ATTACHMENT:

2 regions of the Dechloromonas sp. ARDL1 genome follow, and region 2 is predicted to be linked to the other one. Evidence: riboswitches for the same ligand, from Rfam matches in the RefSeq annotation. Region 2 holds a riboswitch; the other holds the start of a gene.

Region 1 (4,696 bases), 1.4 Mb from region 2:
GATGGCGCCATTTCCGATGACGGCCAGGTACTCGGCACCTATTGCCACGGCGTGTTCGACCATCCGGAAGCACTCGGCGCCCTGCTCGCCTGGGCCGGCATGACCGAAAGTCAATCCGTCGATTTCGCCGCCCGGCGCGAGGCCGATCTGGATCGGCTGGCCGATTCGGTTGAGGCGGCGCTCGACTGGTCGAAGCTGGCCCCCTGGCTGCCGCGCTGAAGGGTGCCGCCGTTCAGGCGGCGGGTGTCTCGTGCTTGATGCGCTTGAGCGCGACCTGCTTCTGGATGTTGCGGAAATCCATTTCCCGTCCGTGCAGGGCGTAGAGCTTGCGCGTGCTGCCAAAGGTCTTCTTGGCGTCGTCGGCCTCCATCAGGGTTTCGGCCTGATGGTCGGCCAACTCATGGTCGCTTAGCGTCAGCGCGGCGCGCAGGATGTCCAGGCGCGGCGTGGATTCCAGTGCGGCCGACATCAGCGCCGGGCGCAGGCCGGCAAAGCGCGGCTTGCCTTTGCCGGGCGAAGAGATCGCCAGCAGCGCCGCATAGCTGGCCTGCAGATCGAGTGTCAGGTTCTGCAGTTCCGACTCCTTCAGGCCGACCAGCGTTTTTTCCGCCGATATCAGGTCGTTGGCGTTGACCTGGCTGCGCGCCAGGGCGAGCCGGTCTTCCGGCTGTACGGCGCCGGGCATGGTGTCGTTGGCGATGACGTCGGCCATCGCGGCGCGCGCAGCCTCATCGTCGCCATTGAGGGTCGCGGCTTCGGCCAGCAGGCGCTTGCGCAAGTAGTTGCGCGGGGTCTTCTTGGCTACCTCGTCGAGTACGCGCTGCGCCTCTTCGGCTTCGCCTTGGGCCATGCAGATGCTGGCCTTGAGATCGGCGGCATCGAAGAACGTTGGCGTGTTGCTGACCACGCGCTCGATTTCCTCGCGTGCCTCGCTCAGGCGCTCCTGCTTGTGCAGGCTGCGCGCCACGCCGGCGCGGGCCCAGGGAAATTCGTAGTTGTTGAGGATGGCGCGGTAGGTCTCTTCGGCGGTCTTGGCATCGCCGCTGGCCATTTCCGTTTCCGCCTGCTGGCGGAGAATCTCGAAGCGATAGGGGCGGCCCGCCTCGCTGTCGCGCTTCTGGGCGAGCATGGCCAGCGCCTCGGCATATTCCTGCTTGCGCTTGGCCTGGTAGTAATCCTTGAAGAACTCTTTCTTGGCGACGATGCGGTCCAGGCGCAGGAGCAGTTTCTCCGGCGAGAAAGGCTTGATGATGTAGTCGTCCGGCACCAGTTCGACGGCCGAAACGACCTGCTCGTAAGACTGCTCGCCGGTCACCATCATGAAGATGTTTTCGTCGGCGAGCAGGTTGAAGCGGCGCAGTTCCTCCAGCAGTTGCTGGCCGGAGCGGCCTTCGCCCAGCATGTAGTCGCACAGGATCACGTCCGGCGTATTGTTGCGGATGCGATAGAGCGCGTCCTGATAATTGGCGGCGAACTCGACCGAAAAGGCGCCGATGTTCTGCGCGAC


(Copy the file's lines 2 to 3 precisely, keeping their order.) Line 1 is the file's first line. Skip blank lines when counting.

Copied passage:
Region 1 (4,696 bases), 1.4 Mb from region 2:
GATGGCGCCATTTCCGATGACGGCCAGGTACTCGGCACCTATTGCCACGGCGTGTTCGACCATCCGGAAGCACTCGGCGCCCTGCTCGCCTGGGCCGGCATGACCGAAAGTCAATCCGTCGATTTCGCCGCCCGGCGCGAGGCCGATCTGGATCGGCTGGCCGATTCGGTTGAGGCGGCGCTCGACTGGTCGAAGCTGGCCCCCTGGCTGCCGCGCTGAAGGGTGCCGCCGTTCAGGCGGCGGGTGTCTCGTGCTTGATGCGCTTGAGCGCGACCTGCTTCTGGATGTTGCGGAAATCCATTTCCCGTCCGTGCAGGGCGTAGAGCTTGCGCGTGCTGCCAAAGGTCTTCTTGGCGTCGTCGGCCTCCATCAGGGTTTCGGCCTGATGGTCGGCCAACTCATGGTCGCTTAGCGTCAGCGCGGCGCGCAGGATGTCCAGGCGCGGCGTGGATTCCAGTGCGGCCGACATCAGCGCCGGGCGCAGGCCGGCAAAGCGCGGCTTGCCTTTGCCGGGCGAAGAGATCGCCAGCAGCGCCGCATAGCTGGCCTGCAGATCGAGTGTCAGGTTCTGCAGTTCCGACTCCTTCAGGCCGACCAGCGTTTTTTCCGCCGATATCAGGTCGTTGGCGTTGACCTGGCTGCGCGCCAGGGCGAGCCGGTCTTCCGGCTGTACGGCGCCGGGCATGGTGTCGTTGGCGATGACGTCGGCCATCGCGGCGCGCGCAGCCTCATCGTCGCCATTGAGGGTCGCGGCTTCGGCCAGCAGGCGCTTGCGCAAGTAGTTGCGCGGGGTCTTCTTGGCTACCTCGTCGAGTACGCGCTGCGCCTCTTCGGCTTCGCCTTGGGCCATGCAGATGCTGGCCTTGAGATCGGCGGCATCGAAGAACGTTGGCGTGTTGCTGACCACGCGCTCGATTTCCTCGCGTGCCTCGCTCAGGCGCTCCTGCTTGTGCAGGCTGCGCGCCACGCCGGCGCGGGCCCAGGGAAATTCGTAGTTGTTGAGGATGGCGCGGTAGGTCTCTTCGGCGGTCTTGGCATCGCCGCTGGCCATTTCCGTTTCCGCCTGCTGGCGGAGAATCTCGAAGCGATAGGGGCGGCCCGCCTCGCTGTCGCGCTTCTGGGCGAGCATGGCCAGCGCCTCGGCATATTCCTGCTTGCGCTTGGCCTGGTAGTAATCCTTGAAGAACTCTTTCTTGGCGACGATGCGGTCCAGGCGCAGGAGCAGTTTCTCCGGCGAGAAAGGCTTGATGATGTAGTCGTCCGGCACCAGTTCGACGGCCGAAACGACCTGCTCGTAAGACTGCTCGCCGGTCACCATCATGAAGATGTTTTCGTCGGCGAGCAGGTTGAAGCGGCGCAGTTCCTCCAGCAGTTGCTGGCCGGAGCGGCCTTCGCCCAGCATGTAGTCGCACAGGATCACGTCCGGCGTATTGTTGCGGATGCGATAGAGCGCGTCCTGATAATTGGCGGCGAACTCGACCGAAAAGGCGCCGATGTTCTGCGCGAC